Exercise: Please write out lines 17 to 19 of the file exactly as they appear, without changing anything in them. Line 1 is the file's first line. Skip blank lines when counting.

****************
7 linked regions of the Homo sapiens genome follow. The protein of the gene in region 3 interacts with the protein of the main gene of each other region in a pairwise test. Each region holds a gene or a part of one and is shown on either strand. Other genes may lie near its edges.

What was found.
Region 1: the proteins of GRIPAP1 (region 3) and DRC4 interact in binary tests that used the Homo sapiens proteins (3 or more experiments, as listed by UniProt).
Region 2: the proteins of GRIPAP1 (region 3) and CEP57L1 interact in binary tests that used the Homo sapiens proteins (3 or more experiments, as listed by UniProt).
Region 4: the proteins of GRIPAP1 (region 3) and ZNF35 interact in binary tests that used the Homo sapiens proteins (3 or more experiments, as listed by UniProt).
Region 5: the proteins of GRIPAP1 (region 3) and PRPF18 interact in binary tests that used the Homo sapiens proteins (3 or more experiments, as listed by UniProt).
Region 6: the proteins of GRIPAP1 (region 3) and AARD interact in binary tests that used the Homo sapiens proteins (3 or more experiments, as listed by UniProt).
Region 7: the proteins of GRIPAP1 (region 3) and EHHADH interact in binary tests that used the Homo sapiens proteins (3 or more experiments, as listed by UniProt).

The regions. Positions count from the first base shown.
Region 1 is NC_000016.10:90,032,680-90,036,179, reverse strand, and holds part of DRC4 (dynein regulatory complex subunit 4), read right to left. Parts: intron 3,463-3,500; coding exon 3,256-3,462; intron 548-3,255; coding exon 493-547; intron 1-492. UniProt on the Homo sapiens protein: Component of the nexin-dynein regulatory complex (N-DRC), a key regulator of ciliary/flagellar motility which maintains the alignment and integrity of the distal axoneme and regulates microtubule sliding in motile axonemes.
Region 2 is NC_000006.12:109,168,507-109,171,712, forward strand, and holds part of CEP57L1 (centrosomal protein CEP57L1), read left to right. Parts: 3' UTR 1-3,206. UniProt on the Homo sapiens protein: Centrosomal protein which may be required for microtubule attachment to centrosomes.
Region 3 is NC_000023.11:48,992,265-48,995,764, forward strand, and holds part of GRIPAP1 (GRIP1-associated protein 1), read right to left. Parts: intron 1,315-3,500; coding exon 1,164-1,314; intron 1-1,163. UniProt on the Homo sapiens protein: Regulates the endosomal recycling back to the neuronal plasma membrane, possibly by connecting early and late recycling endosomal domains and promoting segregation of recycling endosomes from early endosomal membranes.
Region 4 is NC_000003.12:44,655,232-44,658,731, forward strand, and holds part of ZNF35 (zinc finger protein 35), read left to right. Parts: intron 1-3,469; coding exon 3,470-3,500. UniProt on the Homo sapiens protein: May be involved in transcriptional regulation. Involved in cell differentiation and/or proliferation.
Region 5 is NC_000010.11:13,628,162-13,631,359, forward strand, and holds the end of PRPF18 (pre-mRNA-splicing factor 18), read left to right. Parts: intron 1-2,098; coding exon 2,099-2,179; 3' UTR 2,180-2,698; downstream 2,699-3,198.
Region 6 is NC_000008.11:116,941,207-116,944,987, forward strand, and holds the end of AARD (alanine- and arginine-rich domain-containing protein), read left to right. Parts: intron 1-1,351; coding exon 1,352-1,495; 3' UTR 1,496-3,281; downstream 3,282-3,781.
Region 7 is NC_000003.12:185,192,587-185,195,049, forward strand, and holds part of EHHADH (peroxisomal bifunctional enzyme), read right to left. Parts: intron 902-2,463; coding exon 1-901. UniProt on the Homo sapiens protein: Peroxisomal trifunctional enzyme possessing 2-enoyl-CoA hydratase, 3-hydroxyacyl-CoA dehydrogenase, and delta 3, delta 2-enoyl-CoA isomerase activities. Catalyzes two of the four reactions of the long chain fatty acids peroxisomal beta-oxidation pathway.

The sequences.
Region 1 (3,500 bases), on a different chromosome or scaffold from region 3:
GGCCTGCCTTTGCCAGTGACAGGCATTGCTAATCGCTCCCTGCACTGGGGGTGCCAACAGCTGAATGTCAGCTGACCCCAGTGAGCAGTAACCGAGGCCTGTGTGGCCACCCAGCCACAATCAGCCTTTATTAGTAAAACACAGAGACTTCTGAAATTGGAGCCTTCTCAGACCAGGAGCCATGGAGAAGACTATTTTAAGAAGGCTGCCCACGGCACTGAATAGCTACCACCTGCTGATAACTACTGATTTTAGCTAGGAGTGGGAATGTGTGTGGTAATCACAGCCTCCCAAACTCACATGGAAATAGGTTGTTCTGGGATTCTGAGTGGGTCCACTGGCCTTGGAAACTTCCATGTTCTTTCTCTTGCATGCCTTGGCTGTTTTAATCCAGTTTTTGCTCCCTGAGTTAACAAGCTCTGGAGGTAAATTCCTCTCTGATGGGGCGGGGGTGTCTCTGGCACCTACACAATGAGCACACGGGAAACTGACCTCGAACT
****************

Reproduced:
The sequences.
Region 1 (3,500 bases), on a different chromosome or scaffold from region 3:
GGCCTGCCTTTGCCAGTGACAGGCATTGCTAATCGCTCCCTGCACTGGGGGTGCCAACAGCTGAATGTCAGCTGACCCCAGTGAGCAGTAACCGAGGCCTGTGTGGCCACCCAGCCACAATCAGCCTTTATTAGTAAAACACAGAGACTTCTGAAATTGGAGCCTTCTCAGACCAGGAGCCATGGAGAAGACTATTTTAAGAAGGCTGCCCACGGCACTGAATAGCTACCACCTGCTGATAACTACTGATTTTAGCTAGGAGTGGGAATGTGTGTGGTAATCACAGCCTCCCAAACTCACATGGAAATAGGTTGTTCTGGGATTCTGAGTGGGTCCACTGGCCTTGGAAACTTCCATGTTCTTTCTCTTGCATGCCTTGGCTGTTTTAATCCAGTTTTTGCTCCCTGAGTTAACAAGCTCTGGAGGTAAATTCCTCTCTGATGGGGCGGGGGTGTCTCTGGCACCTACACAATGAGCACACGGGAAACTGACCTCGAACT